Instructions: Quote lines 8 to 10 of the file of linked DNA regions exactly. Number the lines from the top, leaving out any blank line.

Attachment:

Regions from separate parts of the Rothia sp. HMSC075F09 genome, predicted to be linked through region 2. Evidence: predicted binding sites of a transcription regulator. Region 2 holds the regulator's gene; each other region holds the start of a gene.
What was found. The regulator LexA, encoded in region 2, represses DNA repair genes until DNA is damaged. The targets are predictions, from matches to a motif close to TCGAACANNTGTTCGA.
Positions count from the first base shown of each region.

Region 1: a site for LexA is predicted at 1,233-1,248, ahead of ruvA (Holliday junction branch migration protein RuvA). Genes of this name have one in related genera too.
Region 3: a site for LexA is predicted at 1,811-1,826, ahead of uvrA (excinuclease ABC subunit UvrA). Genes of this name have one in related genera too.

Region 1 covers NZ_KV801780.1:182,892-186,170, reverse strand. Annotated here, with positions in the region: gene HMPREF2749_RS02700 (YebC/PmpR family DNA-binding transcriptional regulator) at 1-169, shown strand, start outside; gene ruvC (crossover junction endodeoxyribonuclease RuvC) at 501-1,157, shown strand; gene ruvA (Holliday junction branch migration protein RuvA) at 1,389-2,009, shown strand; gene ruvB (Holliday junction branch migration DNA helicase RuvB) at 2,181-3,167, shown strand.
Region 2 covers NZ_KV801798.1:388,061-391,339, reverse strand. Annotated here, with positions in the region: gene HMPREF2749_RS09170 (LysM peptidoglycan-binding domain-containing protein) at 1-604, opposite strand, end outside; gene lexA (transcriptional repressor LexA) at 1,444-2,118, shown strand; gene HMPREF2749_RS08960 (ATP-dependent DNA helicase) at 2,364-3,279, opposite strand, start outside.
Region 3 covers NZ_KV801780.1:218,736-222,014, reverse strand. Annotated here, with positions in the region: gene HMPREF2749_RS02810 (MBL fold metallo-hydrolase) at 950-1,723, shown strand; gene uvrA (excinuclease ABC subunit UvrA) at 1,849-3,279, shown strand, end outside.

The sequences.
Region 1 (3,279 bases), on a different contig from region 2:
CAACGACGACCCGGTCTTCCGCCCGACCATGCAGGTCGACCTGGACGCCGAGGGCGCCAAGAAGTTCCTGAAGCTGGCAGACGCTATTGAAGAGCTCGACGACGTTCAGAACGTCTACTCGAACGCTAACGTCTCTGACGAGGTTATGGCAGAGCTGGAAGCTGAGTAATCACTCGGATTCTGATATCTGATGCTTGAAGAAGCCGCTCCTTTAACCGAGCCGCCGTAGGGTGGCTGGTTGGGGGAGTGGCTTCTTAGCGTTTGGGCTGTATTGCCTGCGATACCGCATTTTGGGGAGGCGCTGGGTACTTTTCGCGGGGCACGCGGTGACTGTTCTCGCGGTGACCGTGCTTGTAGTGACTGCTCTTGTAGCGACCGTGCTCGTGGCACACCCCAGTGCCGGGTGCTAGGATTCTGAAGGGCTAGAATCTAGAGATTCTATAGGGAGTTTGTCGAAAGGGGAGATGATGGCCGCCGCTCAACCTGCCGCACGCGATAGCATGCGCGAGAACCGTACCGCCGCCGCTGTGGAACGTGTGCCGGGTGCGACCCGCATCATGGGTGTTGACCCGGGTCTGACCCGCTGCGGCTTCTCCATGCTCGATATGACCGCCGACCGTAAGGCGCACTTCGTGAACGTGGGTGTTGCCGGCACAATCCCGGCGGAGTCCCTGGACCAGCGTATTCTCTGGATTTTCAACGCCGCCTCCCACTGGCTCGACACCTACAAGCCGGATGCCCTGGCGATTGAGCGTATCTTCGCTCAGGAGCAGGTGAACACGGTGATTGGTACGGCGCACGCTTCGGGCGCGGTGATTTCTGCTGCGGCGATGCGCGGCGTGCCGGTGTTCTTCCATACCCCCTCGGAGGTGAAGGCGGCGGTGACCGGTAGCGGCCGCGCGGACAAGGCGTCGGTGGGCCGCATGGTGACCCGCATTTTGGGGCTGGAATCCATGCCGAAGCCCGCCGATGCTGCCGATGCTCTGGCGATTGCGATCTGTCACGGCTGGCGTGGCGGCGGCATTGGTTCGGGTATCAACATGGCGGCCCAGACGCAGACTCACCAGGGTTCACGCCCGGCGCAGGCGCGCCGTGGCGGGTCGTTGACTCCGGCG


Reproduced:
Region 3 covers NZ_KV801780.1:218,736-222,014, reverse strand. Annotated here, with positions in the region: gene HMPREF2749_RS02810 (MBL fold metallo-hydrolase) at 950-1,723, shown strand; gene uvrA (excinuclease ABC subunit UvrA) at 1,849-3,279, shown strand, end outside.

The sequences.
Region 1 (3,279 bases), on a different contig from region 2: